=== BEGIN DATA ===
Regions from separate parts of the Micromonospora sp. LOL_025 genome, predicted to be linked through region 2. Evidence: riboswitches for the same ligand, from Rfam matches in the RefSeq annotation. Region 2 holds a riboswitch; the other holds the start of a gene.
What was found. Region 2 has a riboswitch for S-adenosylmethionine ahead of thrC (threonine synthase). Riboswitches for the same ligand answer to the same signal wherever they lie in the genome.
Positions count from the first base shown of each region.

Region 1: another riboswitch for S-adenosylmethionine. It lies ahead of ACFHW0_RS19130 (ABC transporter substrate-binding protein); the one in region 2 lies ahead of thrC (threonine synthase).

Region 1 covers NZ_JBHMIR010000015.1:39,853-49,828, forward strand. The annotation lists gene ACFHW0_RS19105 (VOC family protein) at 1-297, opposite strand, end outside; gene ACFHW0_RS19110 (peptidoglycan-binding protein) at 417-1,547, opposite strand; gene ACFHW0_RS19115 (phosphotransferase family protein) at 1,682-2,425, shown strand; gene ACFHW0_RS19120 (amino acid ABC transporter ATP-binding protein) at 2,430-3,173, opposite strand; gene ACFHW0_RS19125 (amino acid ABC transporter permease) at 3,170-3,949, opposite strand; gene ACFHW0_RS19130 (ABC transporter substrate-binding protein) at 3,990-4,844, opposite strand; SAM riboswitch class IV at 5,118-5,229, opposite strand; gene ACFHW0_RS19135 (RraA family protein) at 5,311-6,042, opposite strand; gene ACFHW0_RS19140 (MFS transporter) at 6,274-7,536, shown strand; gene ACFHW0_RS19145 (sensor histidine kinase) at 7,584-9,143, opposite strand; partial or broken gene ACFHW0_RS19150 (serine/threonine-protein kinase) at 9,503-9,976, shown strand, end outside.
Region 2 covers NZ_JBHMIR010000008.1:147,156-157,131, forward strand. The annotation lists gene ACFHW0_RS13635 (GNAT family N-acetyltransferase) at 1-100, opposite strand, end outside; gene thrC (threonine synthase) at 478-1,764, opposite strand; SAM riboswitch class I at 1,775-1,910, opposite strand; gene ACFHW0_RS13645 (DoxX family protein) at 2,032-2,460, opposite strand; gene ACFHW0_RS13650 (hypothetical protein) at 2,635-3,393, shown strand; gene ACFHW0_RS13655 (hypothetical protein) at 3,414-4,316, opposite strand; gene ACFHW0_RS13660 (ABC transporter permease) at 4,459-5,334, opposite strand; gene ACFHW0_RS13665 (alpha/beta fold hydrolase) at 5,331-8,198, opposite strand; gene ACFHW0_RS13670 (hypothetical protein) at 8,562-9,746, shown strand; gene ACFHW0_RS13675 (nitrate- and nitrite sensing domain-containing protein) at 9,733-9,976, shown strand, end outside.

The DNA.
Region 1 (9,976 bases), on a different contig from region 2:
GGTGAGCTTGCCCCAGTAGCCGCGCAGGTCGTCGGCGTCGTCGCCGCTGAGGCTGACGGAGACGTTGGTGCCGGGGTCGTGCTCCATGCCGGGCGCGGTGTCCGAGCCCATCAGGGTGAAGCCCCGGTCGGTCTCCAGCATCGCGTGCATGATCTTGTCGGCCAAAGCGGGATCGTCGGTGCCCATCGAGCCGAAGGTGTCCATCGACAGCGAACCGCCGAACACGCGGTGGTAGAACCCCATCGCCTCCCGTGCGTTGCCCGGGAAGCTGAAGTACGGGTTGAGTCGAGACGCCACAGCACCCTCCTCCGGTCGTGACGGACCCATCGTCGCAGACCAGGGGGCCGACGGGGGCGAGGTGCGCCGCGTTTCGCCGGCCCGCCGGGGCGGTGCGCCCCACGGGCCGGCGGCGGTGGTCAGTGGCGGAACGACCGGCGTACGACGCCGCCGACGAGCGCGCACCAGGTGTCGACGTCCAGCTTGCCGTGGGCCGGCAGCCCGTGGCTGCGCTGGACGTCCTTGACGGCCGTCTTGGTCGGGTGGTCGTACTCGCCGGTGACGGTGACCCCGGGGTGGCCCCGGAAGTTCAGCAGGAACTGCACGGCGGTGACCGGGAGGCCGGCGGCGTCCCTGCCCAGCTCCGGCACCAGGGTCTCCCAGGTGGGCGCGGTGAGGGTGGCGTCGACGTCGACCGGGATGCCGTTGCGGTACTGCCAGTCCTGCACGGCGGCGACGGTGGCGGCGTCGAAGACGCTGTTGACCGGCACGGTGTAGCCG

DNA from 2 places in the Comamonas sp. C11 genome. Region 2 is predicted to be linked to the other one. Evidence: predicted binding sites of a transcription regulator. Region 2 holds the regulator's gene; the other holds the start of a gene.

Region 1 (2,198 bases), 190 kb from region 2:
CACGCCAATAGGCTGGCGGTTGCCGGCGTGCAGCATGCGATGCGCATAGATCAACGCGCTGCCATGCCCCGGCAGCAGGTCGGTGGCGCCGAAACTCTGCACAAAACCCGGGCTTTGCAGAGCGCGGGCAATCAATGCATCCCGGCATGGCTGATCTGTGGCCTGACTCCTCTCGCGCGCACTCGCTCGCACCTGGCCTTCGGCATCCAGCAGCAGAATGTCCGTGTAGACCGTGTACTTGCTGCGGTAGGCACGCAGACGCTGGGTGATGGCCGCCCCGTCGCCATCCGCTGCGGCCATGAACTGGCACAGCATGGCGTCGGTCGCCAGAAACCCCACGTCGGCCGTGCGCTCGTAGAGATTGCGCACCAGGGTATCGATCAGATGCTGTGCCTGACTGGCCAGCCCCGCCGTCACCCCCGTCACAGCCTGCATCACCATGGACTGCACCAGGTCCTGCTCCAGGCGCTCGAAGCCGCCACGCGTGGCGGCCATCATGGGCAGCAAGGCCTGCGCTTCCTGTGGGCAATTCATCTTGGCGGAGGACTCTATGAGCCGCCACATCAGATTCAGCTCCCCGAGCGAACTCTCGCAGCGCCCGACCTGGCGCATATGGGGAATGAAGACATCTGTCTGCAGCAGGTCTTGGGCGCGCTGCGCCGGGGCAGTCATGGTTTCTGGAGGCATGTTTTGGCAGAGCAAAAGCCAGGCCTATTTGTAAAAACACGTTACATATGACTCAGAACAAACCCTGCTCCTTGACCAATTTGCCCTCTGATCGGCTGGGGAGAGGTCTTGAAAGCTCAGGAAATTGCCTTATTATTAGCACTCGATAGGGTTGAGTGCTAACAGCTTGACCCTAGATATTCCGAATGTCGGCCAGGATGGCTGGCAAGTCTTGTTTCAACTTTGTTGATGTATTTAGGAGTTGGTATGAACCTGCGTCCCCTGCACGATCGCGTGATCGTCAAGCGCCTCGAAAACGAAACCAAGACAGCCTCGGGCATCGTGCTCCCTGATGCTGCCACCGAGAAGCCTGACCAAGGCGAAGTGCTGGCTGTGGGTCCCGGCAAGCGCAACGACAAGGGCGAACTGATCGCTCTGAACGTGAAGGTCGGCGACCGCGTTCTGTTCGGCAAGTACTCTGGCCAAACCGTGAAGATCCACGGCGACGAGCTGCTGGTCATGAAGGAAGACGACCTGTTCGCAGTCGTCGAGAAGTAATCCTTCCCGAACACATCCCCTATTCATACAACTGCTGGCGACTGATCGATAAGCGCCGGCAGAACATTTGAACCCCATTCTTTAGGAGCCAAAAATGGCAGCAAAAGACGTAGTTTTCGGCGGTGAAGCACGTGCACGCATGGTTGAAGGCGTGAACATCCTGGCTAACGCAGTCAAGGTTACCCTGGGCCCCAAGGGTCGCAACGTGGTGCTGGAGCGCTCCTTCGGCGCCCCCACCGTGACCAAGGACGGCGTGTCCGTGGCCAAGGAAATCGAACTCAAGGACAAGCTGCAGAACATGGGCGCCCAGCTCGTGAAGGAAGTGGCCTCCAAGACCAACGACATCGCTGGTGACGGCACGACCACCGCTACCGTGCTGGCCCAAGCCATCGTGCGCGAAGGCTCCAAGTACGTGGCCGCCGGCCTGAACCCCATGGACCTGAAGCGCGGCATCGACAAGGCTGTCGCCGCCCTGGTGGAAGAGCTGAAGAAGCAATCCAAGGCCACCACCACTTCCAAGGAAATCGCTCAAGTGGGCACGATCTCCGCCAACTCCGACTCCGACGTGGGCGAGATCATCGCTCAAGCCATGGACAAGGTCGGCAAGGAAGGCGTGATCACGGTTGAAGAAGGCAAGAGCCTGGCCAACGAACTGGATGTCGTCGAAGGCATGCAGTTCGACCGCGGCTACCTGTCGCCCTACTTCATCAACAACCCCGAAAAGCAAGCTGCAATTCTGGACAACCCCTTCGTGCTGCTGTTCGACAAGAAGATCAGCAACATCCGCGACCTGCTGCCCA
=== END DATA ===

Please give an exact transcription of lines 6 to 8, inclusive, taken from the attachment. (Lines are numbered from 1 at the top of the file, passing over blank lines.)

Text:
Region 2 covers NZ_JBHMIR010000008.1:147,156-157,131, forward strand. The annotation lists gene ACFHW0_RS13635 (GNAT family N-acetyltransferase) at 1-100, opposite strand, end outside; gene thrC (threonine synthase) at 478-1,764, opposite strand; SAM riboswitch class I at 1,775-1,910, opposite strand; gene ACFHW0_RS13645 (DoxX family protein) at 2,032-2,460, opposite strand; gene ACFHW0_RS13650 (hypothetical protein) at 2,635-3,393, shown strand; gene ACFHW0_RS13655 (hypothetical protein) at 3,414-4,316, opposite strand; gene ACFHW0_RS13660 (ABC transporter permease) at 4,459-5,334, opposite strand; gene ACFHW0_RS13665 (alpha/beta fold hydrolase) at 5,331-8,198, opposite strand; gene ACFHW0_RS13670 (hypothetical protein) at 8,562-9,746, shown strand; gene ACFHW0_RS13675 (nitrate- and nitrite sensing domain-containing protein) at 9,733-9,976, shown strand, end outside.

The DNA.
Region 1 (9,976 bases), on a different contig from region 2: